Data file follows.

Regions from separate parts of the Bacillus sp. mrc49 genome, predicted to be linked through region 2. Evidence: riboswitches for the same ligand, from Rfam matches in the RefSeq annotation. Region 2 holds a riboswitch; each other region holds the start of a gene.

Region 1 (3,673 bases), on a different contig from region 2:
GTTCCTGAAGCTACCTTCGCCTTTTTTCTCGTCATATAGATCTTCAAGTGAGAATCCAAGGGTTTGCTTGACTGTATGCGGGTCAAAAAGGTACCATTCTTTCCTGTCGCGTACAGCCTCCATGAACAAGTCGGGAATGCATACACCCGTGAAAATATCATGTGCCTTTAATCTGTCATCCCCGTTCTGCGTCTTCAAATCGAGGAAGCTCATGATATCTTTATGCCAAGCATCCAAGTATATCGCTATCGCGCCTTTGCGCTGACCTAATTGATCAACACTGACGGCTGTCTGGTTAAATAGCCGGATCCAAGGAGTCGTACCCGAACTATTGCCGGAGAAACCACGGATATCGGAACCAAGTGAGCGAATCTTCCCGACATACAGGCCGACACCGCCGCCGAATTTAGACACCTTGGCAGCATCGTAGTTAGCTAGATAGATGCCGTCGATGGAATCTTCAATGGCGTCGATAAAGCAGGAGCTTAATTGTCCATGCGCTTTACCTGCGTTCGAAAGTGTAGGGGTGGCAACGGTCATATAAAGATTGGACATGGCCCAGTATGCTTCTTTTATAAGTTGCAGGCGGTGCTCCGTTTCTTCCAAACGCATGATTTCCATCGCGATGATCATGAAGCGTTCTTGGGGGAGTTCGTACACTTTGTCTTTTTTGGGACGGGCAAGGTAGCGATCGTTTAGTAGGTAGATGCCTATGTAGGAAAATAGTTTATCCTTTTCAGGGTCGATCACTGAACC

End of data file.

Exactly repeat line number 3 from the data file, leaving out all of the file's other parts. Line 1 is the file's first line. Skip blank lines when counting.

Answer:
GTTCCTGAAGCTACCTTCGCCTTTTTTCTCGTCATATAGATCTTCAAGTGAGAATCCAAGGGTTTGCTTGACTGTATGCGGGTCAAAAAGGTACCATTCTTTCCTGTCGCGTACAGCCTCCATGAACAAGTCGGGAATGCATACACCCGTGAAAATATCATGTGCCTTTAATCTGTCATCCCCGTTCTGCGTCTTCAAATCGAGGAAGCTCATGATATCTTTATGCCAAGCATCCAAGTATATCGCTATCGCGCCTTTGCGCTGACCTAATTGATCAACACTGACGGCTGTCTGGTTAAATAGCCGGATCCAAGGAGTCGTACCCGAACTATTGCCGGAGAAACCACGGATATCGGAACCAAGTGAGCGAATCTTCCCGACATACAGGCCGACACCGCCGCCGAATTTAGACACCTTGGCAGCATCGTAGTTAGCTAGATAGATGCCGTCGATGGAATCTTCAATGGCGTCGATAAAGCAGGAGCTTAATTGTCCATGCGCTTTACCTGCGTTCGAAAGTGTAGGGGTGGCAACGGTCATATAAAGATTGGACATGGCCCAGTATGCTTCTTTTATAAGTTGCAGGCGGTGCTCCGTTTCTTCCAAACGCATGATTTCCATCGCGATGATCATGAAGCGTTCTTGGGGGAGTTCGTACACTTTGTCTTTTTTGGGACGGGCAAGGTAGCGATCGTTTAGTAGGTAGATGCCTATGTAGGAAAATAGTTTATCCTTTTCAGGGTCGATCACTGAACC